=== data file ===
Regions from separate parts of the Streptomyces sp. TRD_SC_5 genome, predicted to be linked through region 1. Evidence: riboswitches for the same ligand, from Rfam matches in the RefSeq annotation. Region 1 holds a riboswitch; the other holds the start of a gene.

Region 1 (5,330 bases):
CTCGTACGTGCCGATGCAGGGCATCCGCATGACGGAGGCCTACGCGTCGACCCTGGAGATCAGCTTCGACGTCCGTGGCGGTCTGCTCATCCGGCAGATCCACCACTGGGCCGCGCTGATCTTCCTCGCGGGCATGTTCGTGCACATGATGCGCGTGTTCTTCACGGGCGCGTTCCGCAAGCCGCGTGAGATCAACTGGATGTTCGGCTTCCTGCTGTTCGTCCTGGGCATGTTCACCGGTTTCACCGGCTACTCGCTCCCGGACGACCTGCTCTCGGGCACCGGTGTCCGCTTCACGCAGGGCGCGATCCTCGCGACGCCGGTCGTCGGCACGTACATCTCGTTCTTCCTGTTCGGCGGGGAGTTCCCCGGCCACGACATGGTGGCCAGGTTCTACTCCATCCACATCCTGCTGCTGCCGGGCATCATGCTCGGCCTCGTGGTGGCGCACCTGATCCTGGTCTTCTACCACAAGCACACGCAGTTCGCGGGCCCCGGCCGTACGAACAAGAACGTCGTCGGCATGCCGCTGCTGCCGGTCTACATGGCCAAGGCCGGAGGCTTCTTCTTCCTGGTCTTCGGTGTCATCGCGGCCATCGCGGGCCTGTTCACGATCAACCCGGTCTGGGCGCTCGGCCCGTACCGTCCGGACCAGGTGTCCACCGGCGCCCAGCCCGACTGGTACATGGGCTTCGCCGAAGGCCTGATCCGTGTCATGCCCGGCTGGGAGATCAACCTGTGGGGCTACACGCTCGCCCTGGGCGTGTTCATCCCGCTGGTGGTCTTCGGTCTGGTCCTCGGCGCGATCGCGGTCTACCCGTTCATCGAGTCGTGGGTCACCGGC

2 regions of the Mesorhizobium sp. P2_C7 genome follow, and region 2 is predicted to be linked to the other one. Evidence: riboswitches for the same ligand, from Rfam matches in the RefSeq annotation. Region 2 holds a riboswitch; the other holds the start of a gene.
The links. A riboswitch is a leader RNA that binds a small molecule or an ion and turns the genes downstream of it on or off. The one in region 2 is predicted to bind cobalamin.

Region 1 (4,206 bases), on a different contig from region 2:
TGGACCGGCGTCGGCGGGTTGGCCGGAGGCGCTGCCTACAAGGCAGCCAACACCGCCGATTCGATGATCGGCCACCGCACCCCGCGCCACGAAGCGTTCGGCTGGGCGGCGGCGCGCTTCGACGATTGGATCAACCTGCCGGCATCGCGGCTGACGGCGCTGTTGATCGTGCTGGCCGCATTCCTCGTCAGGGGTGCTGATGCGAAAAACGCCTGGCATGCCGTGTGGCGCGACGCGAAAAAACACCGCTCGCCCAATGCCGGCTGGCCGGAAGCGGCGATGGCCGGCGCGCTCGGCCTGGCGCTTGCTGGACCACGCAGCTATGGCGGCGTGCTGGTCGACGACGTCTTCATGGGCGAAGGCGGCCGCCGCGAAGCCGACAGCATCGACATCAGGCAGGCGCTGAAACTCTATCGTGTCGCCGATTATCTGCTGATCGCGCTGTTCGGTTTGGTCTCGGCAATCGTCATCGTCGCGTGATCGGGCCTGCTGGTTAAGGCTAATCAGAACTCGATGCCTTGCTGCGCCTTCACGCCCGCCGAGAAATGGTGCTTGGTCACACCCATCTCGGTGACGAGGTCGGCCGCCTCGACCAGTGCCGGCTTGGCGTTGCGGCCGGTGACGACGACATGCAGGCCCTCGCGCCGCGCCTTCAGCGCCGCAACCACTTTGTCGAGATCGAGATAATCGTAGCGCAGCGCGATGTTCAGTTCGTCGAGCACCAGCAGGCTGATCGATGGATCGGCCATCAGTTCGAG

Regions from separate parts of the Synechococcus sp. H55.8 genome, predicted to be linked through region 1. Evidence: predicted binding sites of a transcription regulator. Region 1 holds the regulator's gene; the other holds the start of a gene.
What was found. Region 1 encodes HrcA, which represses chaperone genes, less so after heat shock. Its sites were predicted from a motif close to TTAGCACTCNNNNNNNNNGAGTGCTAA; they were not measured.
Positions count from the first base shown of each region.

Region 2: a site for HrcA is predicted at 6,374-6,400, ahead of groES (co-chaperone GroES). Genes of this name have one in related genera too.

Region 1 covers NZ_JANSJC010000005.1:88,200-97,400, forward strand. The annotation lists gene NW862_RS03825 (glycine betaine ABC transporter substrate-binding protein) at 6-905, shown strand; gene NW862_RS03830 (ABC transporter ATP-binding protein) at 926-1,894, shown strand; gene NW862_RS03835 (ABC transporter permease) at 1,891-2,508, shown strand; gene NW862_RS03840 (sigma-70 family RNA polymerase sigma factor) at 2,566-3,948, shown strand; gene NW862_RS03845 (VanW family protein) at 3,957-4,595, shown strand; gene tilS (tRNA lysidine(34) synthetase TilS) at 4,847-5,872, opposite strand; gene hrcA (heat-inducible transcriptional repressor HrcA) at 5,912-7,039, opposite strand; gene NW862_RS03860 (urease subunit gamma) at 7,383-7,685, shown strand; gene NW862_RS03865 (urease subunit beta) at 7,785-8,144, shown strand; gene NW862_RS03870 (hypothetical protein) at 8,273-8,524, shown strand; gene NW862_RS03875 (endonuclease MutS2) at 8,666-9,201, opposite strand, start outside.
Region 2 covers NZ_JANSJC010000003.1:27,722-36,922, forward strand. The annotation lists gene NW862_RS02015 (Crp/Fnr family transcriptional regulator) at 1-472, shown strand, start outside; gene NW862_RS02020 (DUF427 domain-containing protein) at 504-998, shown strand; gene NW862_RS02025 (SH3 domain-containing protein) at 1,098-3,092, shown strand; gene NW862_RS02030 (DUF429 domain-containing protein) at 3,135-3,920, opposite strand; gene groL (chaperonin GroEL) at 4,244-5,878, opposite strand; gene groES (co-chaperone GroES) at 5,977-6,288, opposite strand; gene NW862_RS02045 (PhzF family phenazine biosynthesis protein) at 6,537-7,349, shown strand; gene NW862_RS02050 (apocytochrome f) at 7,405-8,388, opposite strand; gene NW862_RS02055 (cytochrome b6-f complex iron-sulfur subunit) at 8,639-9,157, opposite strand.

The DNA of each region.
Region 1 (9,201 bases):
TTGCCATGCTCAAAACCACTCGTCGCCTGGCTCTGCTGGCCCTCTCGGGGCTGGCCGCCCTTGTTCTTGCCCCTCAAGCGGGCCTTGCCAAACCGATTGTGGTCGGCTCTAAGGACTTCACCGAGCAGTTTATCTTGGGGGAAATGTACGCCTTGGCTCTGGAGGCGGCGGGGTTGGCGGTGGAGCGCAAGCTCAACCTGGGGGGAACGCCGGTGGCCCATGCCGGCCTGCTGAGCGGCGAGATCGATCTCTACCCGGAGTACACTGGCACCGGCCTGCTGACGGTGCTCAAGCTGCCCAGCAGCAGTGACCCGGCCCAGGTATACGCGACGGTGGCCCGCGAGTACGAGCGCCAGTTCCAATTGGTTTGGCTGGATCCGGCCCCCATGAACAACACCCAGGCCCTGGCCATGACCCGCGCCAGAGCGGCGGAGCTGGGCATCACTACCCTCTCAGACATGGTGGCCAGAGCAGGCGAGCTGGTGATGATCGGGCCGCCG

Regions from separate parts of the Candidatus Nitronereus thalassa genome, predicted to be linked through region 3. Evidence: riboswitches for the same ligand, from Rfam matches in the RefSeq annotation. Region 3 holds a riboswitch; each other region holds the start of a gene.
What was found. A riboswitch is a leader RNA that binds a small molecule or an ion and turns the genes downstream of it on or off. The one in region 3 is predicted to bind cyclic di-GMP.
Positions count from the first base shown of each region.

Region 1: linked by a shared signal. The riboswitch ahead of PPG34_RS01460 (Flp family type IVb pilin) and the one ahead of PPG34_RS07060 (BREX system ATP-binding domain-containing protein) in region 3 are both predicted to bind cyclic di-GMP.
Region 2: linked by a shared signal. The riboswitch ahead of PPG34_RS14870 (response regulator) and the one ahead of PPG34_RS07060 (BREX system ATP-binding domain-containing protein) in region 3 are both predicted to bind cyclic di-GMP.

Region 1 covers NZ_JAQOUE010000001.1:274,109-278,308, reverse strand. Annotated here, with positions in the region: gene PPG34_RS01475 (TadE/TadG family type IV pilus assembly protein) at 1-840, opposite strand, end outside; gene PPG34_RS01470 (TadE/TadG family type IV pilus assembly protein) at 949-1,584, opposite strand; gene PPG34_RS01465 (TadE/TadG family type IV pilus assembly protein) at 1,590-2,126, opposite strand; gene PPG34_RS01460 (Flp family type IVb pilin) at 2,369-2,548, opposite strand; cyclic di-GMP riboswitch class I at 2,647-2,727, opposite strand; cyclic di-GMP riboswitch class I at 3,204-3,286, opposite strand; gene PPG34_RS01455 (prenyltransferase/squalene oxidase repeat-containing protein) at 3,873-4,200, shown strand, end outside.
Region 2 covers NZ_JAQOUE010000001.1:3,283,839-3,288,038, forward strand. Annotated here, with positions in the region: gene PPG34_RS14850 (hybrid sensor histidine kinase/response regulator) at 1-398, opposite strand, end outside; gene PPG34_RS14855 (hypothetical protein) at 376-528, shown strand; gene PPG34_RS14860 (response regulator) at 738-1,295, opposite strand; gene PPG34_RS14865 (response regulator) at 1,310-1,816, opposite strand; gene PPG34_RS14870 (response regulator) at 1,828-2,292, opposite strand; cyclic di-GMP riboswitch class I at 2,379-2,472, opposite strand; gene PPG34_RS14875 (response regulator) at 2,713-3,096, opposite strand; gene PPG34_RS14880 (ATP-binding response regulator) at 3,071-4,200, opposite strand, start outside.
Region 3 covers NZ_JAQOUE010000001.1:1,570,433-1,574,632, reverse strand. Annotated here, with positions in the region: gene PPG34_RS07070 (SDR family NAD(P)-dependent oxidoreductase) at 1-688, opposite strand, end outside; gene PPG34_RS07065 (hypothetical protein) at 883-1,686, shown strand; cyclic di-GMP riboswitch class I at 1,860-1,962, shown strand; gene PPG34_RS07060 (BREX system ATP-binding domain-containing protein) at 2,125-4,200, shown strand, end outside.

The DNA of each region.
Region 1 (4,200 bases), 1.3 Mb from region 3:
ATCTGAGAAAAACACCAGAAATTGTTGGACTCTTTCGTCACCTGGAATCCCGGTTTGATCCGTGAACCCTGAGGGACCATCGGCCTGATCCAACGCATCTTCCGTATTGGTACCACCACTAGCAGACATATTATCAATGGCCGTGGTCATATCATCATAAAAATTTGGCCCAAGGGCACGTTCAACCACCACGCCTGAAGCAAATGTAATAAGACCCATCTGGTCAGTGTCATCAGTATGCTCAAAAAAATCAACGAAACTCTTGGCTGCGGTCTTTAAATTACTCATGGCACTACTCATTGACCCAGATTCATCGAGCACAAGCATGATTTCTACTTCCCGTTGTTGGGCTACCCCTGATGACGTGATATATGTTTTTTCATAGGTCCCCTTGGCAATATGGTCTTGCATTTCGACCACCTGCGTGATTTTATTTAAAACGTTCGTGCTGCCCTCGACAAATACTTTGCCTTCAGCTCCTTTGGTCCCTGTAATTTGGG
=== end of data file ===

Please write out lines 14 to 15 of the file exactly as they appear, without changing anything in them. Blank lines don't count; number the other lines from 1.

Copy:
The DNA of each region.
Region 1 (9,201 bases):